Barbara Perry, professor of presidential studies at the University of Virginia, expects the conservative-stacked Supreme Court to ultimately decide in Trump’s favour.

“I think it’s highly likely that they will,” she told Al Jazeera. “Typically, political scientists have found across the board that justices tend to follow the ideology of their appointing president 70 to 80 percent of the time.”

Graber called the case “very challenging” for the court’s justices, particularly given their political leanings.

“It’s going to be very hard to avoid the appearance of bias, given the nature of the case,” he explained. “Like abortion, everyone believes their position is the neutral position, and anyone who decides differently is obviously biased.”

A portrait photo of all nine US Supreme Court justices, dressed in black robes and arranged in two lines, some seated, some standing.
The Supreme Court is composed of nine members, including six justices who lean conservative and three liberal votes [File: J Scott Applewhite/AP Photo]

Bias on the bench

The question of judicial bias is a growing concern for the Supreme Court. Historically, the high court has been framed as a body that stands above politics, answerable only to the law.

But that image has been shaken, as the court finds itself facing credibility questions.

Public opinion of the Supreme Court recently dropped to a historic low. In 2023, the Pew Research Center found that only 44 percent of Americans perceived the court favourably — marking the first time since 1987 that the majority of Americans expressed disapproval.

Perry credited low approval ratings to ethical lapses and controversial decisions on abortion and affirmative action in higher education.

One of the justices at the centre of the court’s recent scandals is Clarence Thomas, a conservative judge who has faced calls to recuse himself from cases related to Trump.

Media reports in the US have indicated that his wife, activist Ginni Thomas, urged officials to reject the 2020 election results, which showed Trump losing to Democrat Joe Biden. Those reports also suggest Thomas could financially benefit if Trump is re-elected.

But experts like Perry doubt Thomas will step aside if faced with a pivotal election case.

“He typically doesn’t recuse himself,” said Perry, pointing out that the responsibility lies largely with the justices to police their own ethics. “Justices get to make that decision.”

Clarence Thomas and Ginni Thomas, dressed in black for a funeral, hold hands as they walk down cathedral steps.
Supreme Court Justice Clarence Thomas walks hand-in-hand with his wife Ginni Thomas after a funeral for his late colleague Sandra Day O’Connor on December 19 [File: Evelyn Hockstein/Reuters]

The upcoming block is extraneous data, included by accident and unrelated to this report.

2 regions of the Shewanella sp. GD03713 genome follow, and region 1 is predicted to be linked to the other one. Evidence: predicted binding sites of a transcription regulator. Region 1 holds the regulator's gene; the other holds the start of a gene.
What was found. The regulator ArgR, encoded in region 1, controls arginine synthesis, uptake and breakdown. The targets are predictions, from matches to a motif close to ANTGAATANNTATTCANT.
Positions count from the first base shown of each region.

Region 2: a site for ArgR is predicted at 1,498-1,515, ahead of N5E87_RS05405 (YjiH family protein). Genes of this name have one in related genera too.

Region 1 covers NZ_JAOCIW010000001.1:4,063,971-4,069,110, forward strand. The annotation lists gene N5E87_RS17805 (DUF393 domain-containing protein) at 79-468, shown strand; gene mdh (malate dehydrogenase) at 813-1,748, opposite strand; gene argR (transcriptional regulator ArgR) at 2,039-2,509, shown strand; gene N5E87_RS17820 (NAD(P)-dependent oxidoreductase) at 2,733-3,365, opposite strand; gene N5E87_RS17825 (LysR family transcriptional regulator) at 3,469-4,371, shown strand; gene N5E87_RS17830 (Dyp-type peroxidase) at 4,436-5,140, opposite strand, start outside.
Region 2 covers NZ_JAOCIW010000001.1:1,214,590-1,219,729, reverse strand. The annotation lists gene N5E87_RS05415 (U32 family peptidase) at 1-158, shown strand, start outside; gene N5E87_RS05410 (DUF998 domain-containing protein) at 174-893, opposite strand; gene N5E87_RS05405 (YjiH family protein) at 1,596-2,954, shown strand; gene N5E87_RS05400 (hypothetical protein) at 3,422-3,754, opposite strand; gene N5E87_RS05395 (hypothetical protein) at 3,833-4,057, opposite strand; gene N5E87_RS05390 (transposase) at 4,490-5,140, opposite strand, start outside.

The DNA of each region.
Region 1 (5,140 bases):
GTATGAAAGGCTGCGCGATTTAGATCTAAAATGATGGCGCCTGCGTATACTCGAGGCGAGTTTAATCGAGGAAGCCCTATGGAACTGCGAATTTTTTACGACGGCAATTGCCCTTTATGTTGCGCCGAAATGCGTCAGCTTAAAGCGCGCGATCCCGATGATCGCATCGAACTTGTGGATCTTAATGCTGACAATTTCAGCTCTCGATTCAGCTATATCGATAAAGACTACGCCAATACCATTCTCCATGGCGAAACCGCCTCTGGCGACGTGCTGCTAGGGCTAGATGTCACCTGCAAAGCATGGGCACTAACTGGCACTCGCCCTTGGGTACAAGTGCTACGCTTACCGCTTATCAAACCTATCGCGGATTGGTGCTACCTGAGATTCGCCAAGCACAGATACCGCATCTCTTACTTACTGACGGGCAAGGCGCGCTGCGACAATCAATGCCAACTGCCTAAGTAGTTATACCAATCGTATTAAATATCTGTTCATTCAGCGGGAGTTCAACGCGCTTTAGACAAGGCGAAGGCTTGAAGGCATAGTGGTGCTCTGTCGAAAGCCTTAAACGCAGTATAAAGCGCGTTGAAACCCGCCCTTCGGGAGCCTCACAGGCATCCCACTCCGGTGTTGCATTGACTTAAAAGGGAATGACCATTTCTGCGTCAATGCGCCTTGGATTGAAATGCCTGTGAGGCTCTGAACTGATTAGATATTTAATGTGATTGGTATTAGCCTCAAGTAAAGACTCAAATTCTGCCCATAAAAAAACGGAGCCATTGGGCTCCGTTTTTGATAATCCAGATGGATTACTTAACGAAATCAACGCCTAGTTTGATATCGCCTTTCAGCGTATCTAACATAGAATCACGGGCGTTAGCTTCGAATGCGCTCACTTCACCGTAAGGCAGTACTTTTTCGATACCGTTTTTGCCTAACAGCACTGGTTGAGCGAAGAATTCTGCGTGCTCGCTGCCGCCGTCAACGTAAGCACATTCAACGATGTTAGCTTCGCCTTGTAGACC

Searching for unity at the court

The stakes are high for the high court, however. Perceptions of bias during a tightly fought election year could further erode public confidence in the justices, whose rulings shape how the law is interpreted.

“That’s when the court is most in danger — when it is viewed as being partisan, and it is down in the muck and the mire of everyday politics,” Perry said.

The experts who spoke to Al Jazeera indicated that Chief Justice John Roberts will likely seek a unanimous opinion from all nine justices in this year’s high-profile election cases, to avoid the public backlash.

“A unanimous opinion would indicate, ‘Gee, this is not politics. Everybody agrees with it.’ Whereas the more you get an opinion that breaks down along political lines, the more people are likely to think it’s just politics,” Graber said.

Perry agreed: “The worst for the court would be if it decides six to three for Trump … That is when it will be viewed as most partisan.”

The last time the Supreme Court played such a significant role in a presidential election was in 2000, when it ruled to stop a vote recount in Florida, effectively naming George W Bush the race’s winner.

While it is not unheard of to see the highest court weigh in on an election, Graber said 2024 nevertheless signals a turning point in US history.

“We are in a moment where a great many places thought to be established democracies are under threat. And many people think Donald Trump is a menace to democracy,” he said.

He also indicated that the high court’s decisions have already influenced the upcoming election. “They’ve weakened the Voting Rights Act, they have allowed gerrymandering — so there are lots of ways in which I think they have weakened democracy in the United States.”

But Gerhardt, the University of North Carolina at Chapel Hill professor, predicted that no branch of the federal government would escape scrutiny this election year.

“Every institution is going to be challenged — the Supreme Court, Congress, obviously the presidency,” he said. “And so I think we have to buckle in and expect it’s going to be a bumpy road.”